When the voter appears at the polling place, the law requires that the voter's registered name and name on the photo ID be exactly the same or “substantially similar.” Id., § 9(c). If they are exactly the same, the voter may cast a ballot without further complication. If they are not exactly alike, but are deemed by the poll workers to be “substantially similar” under the SOS's guidelines, the voter is permitted to vote, but must first sign an affidavit that the actual voter and the registered voter are one and the same. Id. If the registered name and the name on the photo ID are not deemed by the poll workers to be “substantially similar,” or if the voter does not have any of the necessary photo ID, the voter may cast a provisional ballot, which will be counted only if the voter, within six days of the election, goes to the voter registrar with additional documentation to verify his or her identity. Id., §§ 15, 17, 18. Those who have a religious objection to being photographed or who lost their photo ID in a natural disaster may also cast a provisional ballot subject to later proof of identity within six days of any election in which that person votes. Id., § 17.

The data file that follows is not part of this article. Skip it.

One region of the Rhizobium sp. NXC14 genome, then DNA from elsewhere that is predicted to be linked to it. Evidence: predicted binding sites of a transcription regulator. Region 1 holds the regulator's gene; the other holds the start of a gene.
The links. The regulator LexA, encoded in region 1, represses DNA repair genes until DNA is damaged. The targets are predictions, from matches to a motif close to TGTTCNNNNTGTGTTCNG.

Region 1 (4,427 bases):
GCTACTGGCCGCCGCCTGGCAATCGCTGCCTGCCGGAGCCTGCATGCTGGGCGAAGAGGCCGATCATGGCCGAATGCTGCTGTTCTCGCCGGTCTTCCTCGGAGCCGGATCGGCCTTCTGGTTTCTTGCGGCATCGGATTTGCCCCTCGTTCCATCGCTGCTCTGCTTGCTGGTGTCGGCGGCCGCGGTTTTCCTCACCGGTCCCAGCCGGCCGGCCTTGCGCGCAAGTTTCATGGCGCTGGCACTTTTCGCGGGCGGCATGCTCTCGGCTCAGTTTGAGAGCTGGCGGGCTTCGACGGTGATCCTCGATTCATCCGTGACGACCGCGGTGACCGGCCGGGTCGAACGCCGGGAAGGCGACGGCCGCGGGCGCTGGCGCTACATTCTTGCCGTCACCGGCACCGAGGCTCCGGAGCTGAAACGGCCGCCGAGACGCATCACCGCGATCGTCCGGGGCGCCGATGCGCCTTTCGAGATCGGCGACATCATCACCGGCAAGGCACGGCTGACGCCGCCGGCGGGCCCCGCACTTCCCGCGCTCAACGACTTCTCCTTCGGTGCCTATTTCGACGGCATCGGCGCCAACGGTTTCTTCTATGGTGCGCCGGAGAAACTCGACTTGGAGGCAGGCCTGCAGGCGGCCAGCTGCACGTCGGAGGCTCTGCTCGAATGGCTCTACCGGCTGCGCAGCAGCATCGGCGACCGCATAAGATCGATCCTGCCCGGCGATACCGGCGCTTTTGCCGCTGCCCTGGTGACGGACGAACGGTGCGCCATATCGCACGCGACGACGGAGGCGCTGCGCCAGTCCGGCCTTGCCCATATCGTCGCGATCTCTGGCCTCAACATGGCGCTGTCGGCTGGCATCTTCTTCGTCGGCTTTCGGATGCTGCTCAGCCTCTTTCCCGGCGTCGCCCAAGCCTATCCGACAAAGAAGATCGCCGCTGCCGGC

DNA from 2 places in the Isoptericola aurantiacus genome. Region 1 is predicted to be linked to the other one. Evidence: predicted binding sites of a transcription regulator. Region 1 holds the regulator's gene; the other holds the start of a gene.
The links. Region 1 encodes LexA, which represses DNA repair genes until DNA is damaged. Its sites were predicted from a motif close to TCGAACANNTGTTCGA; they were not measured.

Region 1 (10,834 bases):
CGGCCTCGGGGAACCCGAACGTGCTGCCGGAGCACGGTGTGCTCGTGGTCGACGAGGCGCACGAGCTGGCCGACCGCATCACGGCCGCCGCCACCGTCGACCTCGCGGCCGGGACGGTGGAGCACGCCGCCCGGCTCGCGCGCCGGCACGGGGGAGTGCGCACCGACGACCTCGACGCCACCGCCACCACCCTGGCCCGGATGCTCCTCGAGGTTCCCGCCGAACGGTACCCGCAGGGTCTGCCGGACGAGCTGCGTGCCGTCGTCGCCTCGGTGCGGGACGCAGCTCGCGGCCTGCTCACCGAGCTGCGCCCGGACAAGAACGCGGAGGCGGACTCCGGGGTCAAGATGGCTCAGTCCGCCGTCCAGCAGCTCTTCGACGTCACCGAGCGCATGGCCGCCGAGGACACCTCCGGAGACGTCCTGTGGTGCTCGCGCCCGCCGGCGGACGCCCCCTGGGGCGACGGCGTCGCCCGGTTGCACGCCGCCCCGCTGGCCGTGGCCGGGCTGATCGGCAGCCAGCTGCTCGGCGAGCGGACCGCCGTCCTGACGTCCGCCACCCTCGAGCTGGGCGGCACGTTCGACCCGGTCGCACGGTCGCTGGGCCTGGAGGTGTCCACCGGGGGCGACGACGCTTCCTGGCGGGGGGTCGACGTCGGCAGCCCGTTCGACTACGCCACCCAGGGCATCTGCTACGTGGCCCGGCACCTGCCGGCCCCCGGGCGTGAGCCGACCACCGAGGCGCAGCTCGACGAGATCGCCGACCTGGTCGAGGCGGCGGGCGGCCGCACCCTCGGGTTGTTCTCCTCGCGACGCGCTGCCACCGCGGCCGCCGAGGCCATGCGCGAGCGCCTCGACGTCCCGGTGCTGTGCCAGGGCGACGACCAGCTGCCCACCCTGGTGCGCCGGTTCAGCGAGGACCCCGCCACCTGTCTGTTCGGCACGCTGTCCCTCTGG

The law requires each county voter registrar to provide notice of the photo ID law when issuing original or renewal registration certificates. Id., § 3. The registrar must post a notice in a prominent location at the county clerk's office and include notice in any website maintained by that registrar. Id., § 5. The SOS is required to include the notice of this law on the SOS website and must conduct a statewide effort to educate voters regarding the new requirements. Id., § 5. The SOS must also issue training standards for poll workers regarding accepting and handling the photo IDs. Id., § 6. The county clerks are directed to provide training pursuant to the SOS's standards for their respective poll workers. Id., § 7.
B. The Texas Law is Comparatively the Strictest Law in the Country